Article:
Most 15-year-olds dream of getting their learner’s permit, but Jaden Newman just wants to fly — off the top rope.
That is why his grandfather, Bud Higdon, opened Total Wrestling Experience, or TWE, in Red Bank last August.
“He’s loved wrestling ever since he was a little bitty feller,” says Higdon, so when Jaden started begging his grandfather for professional training, he just couldn’t say no.
Since Jaden was so young, his grandfather had him trained for two years in dance until he was 14. Then he started lessons with a trainer in Ringgold, Ga., and spent a year of rigorous work learning the proper and safe techniques of professional wrestlers.
After the training was finished, Higdon knew that most professional wrestling groups in the area would never let a 15-year-old wrestle, so he did the only logical thing: He rented a building and started a weekly pro wrestling show.
Every Saturday night, Jaden, who wrestles as “The Party Starter,” enters the ring in his purple and teal fluffy boots to wrestle with pros who have years of experience under their giant leather belts.
“Whenever I come out, the crowd is pumped and they are going crazy,” says Jaden, which is part of what appeals to him about wrestling. “I believe if you’re not interacting with the crowd, then what’s the point of being a wrestler?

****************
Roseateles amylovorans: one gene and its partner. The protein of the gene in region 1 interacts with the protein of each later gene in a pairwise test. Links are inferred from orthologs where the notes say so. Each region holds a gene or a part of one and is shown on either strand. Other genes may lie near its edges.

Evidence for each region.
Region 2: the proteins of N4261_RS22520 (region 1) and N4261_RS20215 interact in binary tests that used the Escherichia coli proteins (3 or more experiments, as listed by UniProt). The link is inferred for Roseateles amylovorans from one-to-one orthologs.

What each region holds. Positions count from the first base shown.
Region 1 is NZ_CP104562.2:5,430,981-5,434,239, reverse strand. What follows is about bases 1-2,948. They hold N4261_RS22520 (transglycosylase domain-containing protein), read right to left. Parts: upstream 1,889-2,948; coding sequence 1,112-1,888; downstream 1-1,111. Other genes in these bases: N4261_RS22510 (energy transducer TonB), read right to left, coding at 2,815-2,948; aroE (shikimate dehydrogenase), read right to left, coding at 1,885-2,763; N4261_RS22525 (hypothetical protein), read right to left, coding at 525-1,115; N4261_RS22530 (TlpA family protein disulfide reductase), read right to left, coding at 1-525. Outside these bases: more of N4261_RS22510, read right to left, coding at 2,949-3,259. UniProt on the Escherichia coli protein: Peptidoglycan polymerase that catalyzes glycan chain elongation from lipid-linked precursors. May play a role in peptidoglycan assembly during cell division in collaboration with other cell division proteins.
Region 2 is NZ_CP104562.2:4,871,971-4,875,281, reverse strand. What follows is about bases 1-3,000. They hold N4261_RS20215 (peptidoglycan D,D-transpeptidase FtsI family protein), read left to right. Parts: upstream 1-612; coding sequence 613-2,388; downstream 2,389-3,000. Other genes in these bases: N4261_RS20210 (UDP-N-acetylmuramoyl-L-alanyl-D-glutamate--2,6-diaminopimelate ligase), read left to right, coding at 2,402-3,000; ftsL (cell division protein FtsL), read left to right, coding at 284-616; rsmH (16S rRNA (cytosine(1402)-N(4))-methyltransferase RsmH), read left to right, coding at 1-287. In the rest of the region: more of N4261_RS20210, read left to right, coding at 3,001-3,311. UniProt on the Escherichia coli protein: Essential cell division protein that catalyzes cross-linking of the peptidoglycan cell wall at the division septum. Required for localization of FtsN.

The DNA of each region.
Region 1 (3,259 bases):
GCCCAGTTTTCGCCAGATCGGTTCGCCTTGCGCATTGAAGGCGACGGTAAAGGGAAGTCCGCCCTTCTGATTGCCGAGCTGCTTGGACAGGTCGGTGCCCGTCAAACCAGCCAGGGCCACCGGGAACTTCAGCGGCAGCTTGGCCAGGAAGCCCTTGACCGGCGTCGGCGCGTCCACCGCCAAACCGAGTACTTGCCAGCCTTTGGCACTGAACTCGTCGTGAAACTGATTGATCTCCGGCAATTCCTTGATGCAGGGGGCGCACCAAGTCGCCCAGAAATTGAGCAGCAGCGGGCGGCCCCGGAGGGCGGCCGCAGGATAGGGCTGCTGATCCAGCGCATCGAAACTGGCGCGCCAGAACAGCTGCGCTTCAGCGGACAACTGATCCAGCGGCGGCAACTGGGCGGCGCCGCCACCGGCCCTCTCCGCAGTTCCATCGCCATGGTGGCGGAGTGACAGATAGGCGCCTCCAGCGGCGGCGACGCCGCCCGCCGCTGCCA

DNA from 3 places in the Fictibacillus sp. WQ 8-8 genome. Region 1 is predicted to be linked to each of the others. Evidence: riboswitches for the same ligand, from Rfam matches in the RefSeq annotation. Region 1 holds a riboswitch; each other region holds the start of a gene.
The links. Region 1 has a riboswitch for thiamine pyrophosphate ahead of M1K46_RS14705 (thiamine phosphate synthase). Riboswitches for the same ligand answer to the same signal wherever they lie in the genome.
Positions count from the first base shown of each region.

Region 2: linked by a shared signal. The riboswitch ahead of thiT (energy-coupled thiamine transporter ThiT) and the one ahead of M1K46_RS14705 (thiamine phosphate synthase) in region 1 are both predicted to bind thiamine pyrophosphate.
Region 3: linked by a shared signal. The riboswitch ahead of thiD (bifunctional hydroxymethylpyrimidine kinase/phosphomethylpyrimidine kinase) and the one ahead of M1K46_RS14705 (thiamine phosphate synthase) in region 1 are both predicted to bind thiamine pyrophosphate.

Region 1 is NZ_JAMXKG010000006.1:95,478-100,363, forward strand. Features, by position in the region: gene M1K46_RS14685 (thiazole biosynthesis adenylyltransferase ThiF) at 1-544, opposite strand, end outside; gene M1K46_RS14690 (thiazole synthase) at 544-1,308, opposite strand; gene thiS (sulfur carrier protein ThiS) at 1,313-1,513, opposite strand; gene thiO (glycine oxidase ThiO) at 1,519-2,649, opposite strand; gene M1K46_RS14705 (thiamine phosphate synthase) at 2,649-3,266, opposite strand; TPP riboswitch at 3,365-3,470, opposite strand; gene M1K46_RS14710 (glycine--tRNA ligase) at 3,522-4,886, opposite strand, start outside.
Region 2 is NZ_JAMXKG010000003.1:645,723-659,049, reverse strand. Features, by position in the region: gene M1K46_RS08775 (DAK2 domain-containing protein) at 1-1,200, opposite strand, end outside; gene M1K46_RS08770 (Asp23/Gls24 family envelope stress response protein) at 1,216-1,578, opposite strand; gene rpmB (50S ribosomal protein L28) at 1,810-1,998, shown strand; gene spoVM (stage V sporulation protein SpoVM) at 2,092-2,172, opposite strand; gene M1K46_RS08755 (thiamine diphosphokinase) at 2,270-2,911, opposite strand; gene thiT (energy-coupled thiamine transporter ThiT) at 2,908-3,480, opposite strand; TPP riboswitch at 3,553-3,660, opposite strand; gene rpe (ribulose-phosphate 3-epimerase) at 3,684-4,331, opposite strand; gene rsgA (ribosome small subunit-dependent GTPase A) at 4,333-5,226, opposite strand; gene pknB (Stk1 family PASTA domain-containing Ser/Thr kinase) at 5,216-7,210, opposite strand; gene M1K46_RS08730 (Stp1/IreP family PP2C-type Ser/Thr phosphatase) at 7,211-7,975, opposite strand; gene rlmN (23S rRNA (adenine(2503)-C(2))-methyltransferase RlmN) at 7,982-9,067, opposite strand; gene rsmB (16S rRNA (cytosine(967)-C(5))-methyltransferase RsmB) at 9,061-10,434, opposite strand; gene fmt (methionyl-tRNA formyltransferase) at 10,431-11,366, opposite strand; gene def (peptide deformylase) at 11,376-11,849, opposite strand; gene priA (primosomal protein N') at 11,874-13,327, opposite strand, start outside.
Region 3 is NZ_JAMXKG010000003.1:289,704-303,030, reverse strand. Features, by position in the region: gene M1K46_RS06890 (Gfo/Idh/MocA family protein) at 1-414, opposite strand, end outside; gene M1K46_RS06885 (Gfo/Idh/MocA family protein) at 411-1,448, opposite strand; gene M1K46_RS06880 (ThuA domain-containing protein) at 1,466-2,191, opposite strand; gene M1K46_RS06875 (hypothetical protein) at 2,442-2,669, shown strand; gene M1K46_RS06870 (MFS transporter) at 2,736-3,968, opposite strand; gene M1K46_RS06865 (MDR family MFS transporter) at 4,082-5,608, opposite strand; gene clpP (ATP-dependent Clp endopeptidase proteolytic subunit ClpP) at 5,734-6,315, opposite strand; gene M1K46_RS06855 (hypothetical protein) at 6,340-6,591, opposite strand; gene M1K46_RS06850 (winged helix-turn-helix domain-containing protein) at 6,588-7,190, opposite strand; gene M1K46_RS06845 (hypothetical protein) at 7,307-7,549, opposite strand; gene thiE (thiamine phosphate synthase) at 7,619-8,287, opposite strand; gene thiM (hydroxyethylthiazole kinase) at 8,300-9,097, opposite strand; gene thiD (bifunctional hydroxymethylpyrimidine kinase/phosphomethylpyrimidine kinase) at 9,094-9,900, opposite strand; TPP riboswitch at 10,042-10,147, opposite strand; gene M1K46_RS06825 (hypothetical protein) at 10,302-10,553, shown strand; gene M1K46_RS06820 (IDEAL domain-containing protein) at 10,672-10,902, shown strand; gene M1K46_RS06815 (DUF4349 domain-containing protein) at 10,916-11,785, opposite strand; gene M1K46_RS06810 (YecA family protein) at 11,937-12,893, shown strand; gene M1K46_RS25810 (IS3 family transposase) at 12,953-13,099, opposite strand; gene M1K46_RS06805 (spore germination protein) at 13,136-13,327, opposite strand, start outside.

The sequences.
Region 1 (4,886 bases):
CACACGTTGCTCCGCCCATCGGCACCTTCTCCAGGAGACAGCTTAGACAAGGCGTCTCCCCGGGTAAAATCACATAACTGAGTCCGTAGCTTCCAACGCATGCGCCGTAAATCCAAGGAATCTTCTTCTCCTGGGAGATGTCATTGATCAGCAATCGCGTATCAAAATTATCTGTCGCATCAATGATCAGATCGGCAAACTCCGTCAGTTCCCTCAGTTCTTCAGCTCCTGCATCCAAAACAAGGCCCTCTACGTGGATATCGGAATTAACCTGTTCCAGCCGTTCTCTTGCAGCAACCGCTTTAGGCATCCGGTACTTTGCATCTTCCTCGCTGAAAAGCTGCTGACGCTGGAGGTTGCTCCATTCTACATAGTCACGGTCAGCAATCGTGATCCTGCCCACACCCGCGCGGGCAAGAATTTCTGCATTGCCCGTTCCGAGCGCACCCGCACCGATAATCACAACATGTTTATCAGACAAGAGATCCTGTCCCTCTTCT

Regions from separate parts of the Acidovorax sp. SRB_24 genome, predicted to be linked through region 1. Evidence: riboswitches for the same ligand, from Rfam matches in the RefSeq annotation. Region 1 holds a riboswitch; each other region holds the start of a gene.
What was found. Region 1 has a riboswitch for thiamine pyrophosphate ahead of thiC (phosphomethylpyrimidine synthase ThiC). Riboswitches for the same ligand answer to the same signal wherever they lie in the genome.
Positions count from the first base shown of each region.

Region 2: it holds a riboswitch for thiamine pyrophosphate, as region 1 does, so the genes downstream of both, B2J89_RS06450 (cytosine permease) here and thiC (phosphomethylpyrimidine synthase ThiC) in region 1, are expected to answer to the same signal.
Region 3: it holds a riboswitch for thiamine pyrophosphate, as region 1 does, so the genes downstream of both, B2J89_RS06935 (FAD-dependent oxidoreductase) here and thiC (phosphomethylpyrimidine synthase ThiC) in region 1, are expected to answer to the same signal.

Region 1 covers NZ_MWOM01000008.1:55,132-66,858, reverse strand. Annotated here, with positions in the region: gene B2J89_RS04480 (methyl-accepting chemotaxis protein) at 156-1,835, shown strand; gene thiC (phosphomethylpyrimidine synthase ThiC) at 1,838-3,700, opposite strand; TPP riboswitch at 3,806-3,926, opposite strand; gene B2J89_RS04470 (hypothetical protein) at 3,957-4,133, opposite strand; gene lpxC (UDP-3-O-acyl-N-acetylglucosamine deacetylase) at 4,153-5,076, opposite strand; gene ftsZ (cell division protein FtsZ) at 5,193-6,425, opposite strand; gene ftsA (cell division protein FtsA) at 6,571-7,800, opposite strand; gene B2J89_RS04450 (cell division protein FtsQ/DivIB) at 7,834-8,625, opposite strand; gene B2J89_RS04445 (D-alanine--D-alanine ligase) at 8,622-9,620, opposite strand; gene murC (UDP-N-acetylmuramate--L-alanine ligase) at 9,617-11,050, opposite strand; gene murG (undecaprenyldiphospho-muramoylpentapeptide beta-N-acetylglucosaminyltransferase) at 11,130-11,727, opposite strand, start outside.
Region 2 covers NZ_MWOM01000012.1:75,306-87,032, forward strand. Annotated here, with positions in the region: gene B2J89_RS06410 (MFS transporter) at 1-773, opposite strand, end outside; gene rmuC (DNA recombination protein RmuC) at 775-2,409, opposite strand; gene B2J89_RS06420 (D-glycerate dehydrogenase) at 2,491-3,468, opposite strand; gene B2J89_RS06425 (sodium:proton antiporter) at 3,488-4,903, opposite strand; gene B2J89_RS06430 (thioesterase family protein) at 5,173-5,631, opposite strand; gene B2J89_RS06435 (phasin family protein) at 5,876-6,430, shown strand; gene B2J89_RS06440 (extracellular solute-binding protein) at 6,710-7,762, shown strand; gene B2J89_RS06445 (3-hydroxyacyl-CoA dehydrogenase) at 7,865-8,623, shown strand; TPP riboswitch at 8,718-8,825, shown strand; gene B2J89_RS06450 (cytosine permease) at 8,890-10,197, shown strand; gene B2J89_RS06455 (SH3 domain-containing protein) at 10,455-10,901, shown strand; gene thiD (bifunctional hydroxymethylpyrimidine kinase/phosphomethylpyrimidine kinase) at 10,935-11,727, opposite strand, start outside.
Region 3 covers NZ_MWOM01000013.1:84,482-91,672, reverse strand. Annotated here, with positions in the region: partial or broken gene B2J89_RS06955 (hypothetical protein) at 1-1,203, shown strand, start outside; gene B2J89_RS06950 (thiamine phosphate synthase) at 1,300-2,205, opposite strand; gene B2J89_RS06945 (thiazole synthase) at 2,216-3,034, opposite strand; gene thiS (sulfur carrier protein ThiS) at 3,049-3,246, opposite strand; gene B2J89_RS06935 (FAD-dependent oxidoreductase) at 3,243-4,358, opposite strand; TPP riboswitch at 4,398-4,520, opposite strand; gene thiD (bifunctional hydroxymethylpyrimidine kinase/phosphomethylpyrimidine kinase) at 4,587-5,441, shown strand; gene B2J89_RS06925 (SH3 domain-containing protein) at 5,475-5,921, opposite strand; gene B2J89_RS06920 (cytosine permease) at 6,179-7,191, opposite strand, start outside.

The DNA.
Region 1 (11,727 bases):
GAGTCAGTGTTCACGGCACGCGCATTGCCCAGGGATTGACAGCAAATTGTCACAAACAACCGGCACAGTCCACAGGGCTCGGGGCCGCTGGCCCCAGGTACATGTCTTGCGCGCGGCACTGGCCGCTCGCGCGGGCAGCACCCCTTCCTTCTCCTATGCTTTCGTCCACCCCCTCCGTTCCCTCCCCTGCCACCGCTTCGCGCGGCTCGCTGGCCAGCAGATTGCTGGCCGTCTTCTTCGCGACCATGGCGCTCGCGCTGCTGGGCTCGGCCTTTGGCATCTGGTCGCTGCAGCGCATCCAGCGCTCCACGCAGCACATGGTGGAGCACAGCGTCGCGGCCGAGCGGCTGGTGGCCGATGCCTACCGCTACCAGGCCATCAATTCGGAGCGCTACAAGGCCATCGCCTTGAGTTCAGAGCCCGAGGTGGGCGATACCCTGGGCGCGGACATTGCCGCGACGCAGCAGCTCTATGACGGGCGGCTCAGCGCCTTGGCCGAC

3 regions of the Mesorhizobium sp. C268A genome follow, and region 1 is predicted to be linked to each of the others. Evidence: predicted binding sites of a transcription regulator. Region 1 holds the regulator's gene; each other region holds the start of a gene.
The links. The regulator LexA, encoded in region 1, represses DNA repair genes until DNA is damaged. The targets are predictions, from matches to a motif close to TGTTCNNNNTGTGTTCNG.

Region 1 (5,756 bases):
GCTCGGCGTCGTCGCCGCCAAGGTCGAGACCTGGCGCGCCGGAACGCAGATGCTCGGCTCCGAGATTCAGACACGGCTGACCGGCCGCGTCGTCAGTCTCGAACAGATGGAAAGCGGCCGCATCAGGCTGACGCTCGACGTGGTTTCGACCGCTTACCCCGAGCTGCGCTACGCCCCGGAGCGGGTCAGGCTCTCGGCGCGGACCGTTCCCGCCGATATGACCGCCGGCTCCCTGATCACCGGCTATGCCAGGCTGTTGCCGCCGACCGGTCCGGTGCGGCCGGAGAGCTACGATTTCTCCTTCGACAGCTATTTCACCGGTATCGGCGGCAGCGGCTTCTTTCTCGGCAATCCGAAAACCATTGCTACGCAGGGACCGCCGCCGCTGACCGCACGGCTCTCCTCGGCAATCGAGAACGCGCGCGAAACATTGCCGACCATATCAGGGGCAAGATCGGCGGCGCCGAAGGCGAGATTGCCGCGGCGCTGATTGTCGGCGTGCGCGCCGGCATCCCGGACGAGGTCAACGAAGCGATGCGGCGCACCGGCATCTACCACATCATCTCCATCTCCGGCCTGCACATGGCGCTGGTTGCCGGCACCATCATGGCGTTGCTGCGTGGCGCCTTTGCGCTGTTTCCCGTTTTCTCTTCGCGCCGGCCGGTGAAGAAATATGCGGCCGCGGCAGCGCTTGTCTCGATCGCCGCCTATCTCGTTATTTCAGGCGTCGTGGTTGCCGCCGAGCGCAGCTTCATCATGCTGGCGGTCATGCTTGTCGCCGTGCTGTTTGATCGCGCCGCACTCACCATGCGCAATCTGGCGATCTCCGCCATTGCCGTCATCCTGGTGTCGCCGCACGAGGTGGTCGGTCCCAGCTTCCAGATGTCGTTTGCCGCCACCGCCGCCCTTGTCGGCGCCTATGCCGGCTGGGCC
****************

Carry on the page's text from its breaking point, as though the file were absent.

The results of this philosophy are clear.
Children wearing T-shirts emblazoned with his face cheer for him, high-five him, ask for his autograph. Some tell him that he is their hero, and that, Jaden says, is what makes him want to do this.
In the ring, Jaden goes head to head in matches just like any other wrestler in the venue. He takes a backbreaker from one opponent only to respond with a clothesline, dropping his nemesis to the mat to a resounding cheer from the audience.
As his tag-team match ends, he falls from the ring to the venue floor and is helped to the locker room by his fellow wrestlers.
He took a rough hit to his jaw from his opponent, J.D. Rollins, during the match, but that’s all part of the sport for Jaden. It takes daily dedication, and a lot of hard work.
“You’ve got to work in there and you’ve got to learn how to do it perfectly,” he says.
His grandfather couldn’t be prouder of him for that hard work
“When he comes out to his music, I just swell up like a big toad frog. I feel like I’m gonna bust sometimes,” says Higdon.